Losses: When you are sinking to the bottom of the sea, can any weight cast off really be considered a loss? I sorta liked David Nwaba though.
Additions: John Beilein (coach), Darius Garland, Dylan Windler, Kevin Porter Jr.
Likely Starters Guard: Darius Garland, Collin Sexton Wing: Cedi Osman Big: Kevin Love, Tristan Thompson
Predicted Record: 19-63 | 29th in NBA | 14th in East
It isn’t so long ago, is it? One almost feels the sense of being back in those times: a breeze coming in off the lake on a bright, clear evening, a good basketball team providing some modicum of meaning to whatever the hell is happening here. LeBron James played his final game for the Cavaliers (this time around, anyway) on June 8th, 2018. If I understand time correctly, that was barely more than a year ago.
As suddenly as he had appeared, LeBron was gone again, leaving in his wake, yet again, the rotting carcass of a bloated roster built to appease him. The Cavs gathered up the pieces, maxing out Kevin Love to preserve the asset (unclear at this point whether that was a good idea) and taking fliers on flotsam like Marquese Chriss and Sauce Castillo. Somehow, though they finished the 2018-19 season with just 19 wins, they were capped out. Somehow they still are.
Recently, I visited the Ball Mountain Dam in Vermont. As I walked alone along the spillway, peering off down the length of the reservoir, the slopes of Stratton Mountain off in the distance to the west, I noticed that the ground beneath me seemed parched and cracked, and yet gorgeous, tiny weeds and shoots of grass dotted the world, finding purchase where they could. It was more beautiful than an actually beautiful place could be. There was a kind of pathetic, pleading hope in it.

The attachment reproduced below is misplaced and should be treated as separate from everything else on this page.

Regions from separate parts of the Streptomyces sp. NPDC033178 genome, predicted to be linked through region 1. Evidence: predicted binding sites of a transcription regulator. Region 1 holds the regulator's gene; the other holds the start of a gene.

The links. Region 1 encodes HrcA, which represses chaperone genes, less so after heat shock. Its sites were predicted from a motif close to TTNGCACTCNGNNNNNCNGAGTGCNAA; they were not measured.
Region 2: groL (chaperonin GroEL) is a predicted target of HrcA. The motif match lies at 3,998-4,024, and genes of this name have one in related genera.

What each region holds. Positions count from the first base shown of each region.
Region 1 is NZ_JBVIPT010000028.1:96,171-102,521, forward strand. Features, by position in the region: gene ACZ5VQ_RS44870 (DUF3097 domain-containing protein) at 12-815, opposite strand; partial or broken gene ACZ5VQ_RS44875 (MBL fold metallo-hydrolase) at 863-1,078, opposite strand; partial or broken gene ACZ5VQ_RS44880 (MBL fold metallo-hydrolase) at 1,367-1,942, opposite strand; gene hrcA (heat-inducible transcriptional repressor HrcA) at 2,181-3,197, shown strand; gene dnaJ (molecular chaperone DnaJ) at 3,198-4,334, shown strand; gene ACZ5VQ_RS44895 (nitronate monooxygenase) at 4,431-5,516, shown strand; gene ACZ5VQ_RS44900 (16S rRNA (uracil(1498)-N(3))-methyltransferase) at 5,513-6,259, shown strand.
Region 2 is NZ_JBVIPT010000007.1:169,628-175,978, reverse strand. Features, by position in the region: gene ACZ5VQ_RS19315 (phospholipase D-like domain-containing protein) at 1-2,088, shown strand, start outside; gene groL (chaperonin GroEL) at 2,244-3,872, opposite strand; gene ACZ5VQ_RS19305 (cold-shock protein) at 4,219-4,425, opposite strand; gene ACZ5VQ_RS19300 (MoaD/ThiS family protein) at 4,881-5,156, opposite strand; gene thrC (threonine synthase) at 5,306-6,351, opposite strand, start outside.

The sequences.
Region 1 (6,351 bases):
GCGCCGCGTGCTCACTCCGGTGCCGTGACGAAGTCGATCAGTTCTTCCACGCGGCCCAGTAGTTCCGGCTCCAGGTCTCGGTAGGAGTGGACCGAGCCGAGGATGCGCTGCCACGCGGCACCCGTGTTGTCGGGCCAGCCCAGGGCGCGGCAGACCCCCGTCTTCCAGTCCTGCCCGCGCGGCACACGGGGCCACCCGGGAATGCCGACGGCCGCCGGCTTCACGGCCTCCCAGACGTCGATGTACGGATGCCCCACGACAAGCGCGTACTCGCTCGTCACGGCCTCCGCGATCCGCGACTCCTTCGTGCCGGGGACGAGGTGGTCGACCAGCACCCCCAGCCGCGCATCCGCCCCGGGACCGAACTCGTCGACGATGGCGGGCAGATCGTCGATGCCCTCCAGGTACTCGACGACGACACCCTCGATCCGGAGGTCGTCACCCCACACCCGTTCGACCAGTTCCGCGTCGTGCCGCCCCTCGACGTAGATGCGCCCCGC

This is the situation the Cavaliers now find themselves in, at the start of the second year of their second post-LeBron reconstruction. There are hints of promise. John Beilein is definitely a good basketball coach (though we’ll have to see how he translates his message from college to NBA audiences). Collin Sexton (the prize of the Kyrie Irving trade) shot 40% on 3s as a rookie. Larry Nance is kinda good at rebounding. Dylan Windler has looked, like, actually awesome in summer league. There exist wonderful dreams of Kevin Love trades both bountiful and enriching. On the other hand, is this whole experiment with Sexton and new rookie Darius Garland in the same backcourt doomed to fail? What purpose, exactly, does Jordan Clarkson serve in this context? Can something be done with the expiring contracts of former legends like Tristan Thompson and Matthew Dellavedova? How in holy hell is Brandon Knight still getting paid?
The question you—sitting on your couch trying to write about the 2019-20 Cleveland Cavaliers—have to ask yourself is this: what did it all mean? Do you ever get the feeling that the experiences of your life don’t really belong to you anymore? The Cavaliers are recent winners of an NBA championship. Certainly, that should linger in our minds a little, right? Certainly, that should color our perception of the franchise. The sad truth is that it doesn’t. LeBron passed through Cleveland twice, both times due to uncontrollable forces of personal history and sheer luck. He never belonged to them. It’s devastating to admit, but the present and the future are all that matters now. The weeds are here. The dam can’t hold forever. Eventually, all evidence of our infrastructure will have vanished. The river will be the river again.